Here is my simplistic definition…
“A loyalty program” is a device to de-anonymise customers and provide a value exchange that allows organisations to create a customer-specific communication program aimed at increasing customer value.”
You will notice that my definition doesn’t include points, rewards, status tiers or even recognition. This is intentional. I see many loyalty programs that are set up with earning and redemption mechanisms, and then customers are left to find their own way to earn and burn their “points”…I call these passive programs that create significant cost and likely do very little to drive incremental sales. The key differentiator between a loyalty program that works and one that just exists is the communication program that sits behind it. We have clients with “loyalty” programs that have no earn or burn process at all. They have some member benefits, but the centrepiece of the program is a highly personalised communication process that drives incremental sales.
So here are some things for you to mull over as you think about how much you disagree with my definition of a loyalty program.
1.Do customers who are members of a loyalty program spend more or are higher spending customers more likely to join a program? To answer this question properly, you need to be able to compare a customer’s spend before and after joining. But that’s impossible because before they joined, they were anonymous. So the next best option is to see if the customer’s spend increases over time from the point of joining the program. For example, if a customer spends $100 per month when they join, then look at what their average monthly spend is 6 months after they join. This will give you a more accurate evaluation of whether your program is working.
2.Does it make more sense to stand alone or to be part of a coalition program? If you are Woolworths or Coles, it makes sense to have your own, but not for the reason you are thinking…Supermarkets can have their own program because people typically shop for food once a week or more. That means the communication ratio to visit is low…if you get two emails a week from your supermarket, the communication to visit ratio is probably 1:1 or 1:2. But if you are a retailer with your customers typically visiting your shop once every 3 months and you send 1 communication per week, then your communication to visitation ration is 12:1. That’s probably too high because the higher the communication to visitation ratio, the less relevant your communication is going to be. The theoretical benefit of being part of a broader program is that you can insert your messages into a broader communication program to maintain exposure without directly over-communicating. I’m not convinced that airline programs meet this requirement because their partner communications are very limited and mostly centred around points-based offers which drive incremental revenue to the program…so I think there is a gap in the market.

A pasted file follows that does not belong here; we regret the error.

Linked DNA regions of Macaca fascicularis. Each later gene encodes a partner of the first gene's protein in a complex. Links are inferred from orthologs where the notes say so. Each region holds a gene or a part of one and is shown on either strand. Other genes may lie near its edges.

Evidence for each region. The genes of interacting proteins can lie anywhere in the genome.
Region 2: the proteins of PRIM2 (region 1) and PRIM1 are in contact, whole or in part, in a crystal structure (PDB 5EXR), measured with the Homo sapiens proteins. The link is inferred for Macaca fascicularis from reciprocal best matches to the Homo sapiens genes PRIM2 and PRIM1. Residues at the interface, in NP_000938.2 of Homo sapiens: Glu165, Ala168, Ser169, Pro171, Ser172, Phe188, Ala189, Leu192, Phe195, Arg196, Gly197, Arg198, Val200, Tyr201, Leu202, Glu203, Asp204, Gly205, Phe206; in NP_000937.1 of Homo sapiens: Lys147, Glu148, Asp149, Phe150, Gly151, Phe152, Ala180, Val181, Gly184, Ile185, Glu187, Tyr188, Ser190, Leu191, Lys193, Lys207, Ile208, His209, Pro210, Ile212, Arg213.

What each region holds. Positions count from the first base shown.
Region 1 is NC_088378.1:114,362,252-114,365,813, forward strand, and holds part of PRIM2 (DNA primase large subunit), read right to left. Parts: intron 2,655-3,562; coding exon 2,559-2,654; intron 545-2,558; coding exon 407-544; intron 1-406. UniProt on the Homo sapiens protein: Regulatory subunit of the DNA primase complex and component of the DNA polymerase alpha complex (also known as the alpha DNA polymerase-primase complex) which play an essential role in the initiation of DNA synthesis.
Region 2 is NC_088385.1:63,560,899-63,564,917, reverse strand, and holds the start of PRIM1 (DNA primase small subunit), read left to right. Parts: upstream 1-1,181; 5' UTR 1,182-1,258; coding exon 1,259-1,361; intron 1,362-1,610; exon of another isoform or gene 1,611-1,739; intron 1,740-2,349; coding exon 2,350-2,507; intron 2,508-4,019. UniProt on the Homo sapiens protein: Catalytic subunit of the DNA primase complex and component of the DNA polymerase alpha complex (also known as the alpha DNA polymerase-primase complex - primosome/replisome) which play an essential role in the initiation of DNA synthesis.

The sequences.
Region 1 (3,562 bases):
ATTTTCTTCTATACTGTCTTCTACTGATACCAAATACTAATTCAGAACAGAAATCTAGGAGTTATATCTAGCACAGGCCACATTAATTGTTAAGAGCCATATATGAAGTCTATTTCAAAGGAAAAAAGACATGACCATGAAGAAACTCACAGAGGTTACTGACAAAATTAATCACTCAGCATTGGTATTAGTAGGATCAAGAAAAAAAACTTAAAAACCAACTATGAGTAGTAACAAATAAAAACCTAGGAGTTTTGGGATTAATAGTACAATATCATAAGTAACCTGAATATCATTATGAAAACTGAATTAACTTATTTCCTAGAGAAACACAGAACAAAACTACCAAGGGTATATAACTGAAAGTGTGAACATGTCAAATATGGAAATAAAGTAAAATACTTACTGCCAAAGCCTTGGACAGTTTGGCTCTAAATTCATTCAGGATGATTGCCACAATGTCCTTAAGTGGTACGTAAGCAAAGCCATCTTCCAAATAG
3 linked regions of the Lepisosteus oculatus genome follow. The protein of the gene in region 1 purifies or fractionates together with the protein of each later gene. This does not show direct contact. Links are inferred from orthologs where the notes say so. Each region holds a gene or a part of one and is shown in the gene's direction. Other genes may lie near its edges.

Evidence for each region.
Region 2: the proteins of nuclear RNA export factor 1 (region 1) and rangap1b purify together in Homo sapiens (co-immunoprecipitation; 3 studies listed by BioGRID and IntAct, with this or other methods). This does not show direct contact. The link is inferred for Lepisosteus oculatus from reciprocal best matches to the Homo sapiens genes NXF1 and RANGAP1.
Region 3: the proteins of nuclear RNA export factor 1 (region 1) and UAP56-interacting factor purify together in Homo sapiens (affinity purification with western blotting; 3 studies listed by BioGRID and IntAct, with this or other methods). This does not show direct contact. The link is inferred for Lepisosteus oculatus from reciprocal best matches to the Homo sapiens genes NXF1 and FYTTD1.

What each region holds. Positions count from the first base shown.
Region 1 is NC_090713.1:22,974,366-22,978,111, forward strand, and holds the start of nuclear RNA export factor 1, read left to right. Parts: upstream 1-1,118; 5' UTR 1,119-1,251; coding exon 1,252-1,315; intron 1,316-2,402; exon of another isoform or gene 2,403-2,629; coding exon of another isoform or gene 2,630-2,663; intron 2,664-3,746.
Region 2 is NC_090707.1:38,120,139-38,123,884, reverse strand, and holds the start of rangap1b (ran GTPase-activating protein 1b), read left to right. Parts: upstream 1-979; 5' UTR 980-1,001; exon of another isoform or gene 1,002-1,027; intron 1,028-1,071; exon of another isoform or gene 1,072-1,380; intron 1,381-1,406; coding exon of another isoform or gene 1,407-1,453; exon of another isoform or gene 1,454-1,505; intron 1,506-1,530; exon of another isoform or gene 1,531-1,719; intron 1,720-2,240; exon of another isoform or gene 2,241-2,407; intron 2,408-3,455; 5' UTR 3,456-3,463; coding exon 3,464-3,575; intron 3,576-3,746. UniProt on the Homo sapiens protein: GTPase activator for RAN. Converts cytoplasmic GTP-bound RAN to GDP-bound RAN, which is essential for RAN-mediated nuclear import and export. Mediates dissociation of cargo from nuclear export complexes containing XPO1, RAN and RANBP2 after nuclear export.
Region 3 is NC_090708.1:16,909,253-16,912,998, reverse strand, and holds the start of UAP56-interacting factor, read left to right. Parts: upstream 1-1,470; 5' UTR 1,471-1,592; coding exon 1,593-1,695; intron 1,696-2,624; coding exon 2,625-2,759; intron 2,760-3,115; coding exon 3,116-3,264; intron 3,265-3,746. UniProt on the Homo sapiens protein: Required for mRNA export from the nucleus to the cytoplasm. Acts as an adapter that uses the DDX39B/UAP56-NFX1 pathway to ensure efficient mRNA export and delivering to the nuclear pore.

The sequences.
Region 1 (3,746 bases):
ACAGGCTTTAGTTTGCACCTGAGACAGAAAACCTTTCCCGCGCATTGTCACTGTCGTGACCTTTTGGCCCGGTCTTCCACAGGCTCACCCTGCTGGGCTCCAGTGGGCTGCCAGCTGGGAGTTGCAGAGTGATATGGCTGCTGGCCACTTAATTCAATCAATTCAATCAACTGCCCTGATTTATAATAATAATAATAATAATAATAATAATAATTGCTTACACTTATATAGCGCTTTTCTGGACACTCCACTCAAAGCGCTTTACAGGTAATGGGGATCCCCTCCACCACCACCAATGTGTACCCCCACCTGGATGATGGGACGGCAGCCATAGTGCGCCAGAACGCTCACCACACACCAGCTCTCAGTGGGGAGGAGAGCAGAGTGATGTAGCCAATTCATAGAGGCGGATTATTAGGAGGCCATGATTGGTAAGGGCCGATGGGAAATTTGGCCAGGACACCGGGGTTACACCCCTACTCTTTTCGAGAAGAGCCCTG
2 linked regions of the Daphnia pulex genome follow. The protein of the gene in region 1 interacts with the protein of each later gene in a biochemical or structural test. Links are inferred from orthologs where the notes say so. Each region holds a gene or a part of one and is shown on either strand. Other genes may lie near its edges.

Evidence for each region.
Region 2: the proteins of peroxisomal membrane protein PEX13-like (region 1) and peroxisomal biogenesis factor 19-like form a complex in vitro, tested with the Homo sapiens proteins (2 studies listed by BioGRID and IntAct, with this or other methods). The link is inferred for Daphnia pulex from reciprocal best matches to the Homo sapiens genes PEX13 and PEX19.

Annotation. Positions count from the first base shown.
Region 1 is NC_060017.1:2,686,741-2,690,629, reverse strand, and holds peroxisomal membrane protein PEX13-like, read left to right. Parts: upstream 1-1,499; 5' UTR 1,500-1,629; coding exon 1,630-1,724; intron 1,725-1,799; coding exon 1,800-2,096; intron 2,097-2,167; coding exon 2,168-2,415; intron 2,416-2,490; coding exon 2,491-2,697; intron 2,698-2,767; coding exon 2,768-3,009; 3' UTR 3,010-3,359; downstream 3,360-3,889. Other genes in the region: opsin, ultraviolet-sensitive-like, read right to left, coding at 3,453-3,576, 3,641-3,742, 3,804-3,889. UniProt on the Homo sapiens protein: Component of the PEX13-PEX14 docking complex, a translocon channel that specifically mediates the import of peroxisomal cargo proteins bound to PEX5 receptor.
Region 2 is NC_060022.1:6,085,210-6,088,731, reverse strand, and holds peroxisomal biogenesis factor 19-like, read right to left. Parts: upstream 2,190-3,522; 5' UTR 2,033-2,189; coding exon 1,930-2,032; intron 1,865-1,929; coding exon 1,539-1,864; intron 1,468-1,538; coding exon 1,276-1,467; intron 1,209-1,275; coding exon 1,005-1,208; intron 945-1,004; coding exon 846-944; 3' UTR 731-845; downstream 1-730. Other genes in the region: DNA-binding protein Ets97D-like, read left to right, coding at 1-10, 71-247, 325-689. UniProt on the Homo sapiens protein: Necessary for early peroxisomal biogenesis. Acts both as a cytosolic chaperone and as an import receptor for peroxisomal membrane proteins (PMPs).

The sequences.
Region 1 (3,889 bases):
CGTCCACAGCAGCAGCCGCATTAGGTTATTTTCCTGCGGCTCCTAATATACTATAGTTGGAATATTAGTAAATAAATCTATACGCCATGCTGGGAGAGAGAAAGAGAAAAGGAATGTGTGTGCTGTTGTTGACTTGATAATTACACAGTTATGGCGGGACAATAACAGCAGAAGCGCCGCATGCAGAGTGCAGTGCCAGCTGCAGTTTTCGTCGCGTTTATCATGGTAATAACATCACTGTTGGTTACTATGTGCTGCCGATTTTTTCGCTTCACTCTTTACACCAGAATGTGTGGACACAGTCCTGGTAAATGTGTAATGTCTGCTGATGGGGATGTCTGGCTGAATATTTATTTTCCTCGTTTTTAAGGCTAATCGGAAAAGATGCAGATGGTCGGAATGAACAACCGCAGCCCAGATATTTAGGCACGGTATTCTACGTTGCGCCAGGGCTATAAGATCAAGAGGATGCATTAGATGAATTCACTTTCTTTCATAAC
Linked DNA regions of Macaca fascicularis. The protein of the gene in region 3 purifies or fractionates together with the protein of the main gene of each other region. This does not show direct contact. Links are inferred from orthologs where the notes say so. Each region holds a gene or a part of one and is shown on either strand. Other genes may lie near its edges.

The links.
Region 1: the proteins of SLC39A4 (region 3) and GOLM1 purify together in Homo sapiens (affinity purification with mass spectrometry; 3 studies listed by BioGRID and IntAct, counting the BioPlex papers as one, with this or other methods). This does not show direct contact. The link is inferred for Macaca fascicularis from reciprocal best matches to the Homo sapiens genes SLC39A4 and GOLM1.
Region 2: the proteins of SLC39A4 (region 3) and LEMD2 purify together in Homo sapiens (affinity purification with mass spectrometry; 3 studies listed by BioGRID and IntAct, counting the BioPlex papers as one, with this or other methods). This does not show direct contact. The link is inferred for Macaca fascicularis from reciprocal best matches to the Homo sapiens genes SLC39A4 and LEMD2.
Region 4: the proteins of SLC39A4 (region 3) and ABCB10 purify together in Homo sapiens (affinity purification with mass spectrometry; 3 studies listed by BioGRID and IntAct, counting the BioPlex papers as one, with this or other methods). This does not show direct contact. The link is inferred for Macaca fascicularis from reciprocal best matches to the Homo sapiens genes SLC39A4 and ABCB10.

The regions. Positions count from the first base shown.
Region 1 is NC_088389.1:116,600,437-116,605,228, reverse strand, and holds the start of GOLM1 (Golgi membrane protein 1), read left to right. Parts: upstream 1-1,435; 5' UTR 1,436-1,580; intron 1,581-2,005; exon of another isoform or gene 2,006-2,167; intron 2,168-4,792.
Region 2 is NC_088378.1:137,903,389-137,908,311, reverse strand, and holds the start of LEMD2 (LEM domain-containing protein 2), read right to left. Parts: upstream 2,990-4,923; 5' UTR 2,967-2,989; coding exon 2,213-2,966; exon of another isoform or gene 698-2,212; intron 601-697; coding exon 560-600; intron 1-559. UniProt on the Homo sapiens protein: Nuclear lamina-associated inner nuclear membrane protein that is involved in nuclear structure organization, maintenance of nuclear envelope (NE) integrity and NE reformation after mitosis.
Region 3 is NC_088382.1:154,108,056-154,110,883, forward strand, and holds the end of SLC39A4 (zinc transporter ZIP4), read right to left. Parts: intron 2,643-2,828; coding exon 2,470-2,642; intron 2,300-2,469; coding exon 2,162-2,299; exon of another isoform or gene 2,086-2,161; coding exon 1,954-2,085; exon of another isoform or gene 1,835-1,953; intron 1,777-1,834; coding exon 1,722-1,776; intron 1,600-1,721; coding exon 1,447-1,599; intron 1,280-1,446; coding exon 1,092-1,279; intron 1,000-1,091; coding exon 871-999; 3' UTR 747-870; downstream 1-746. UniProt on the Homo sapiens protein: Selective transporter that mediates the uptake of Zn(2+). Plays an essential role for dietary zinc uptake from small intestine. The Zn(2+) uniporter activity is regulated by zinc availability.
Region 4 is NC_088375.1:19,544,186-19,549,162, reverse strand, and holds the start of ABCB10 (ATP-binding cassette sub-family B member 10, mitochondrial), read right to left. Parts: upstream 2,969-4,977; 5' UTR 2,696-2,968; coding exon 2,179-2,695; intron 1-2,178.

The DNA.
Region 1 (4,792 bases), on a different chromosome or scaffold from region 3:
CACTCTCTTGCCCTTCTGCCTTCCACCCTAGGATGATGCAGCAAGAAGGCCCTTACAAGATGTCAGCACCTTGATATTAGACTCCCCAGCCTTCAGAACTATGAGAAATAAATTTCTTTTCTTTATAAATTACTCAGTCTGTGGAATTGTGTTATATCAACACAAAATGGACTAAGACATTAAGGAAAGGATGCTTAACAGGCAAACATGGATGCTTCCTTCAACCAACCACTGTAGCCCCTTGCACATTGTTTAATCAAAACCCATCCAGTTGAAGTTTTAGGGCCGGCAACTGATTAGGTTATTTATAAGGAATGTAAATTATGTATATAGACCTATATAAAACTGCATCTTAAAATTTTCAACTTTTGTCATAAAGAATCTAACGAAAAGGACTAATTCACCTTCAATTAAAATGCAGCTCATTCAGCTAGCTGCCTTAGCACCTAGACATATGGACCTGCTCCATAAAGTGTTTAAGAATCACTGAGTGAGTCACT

3.Why do many, even large loyalty programs send out generic blast or loosely segmented communications? …I don’t know! To be fair it’s not easy to set up a program of highly personalised behavioural driven communications. It’s much easier to blast out a generic email. I think many loyalty programs are set up with a view that the reward mechanic does most of the heavy lifting in the program so the communication is an afterthought that never gets much attention. Then, when the program doesn’t live up to expectations, the finance people try to remove as much cost as they can to reduce the financial losses, and voila! Weekly generic emails it is. I have great hope that this will change over time with the advent of personalisation engines that can produce personalised customer communication without a lot of effort…I live in hope.
4.How do I know when it makes sense to have a loyalty or a customer program? At the precise point when you realise that Google and Facebook make more money from your customers than you do! It’s fine to pay Google and Facebook or any other paid media or partners to acquire a customer…it’s not fine to keep paying them to reacquire your own customers because you don’t know who they are
by Regan Yan, the CEO of Digital Alchemy.
Regan is a subject-matter expert in analytical database marketing and customer relationship marketing, as well as an in-demand presenter and keynote speaker at national and international events. He also authors thought leadership pieces on data-driven marketing that can be found on the DA Blog.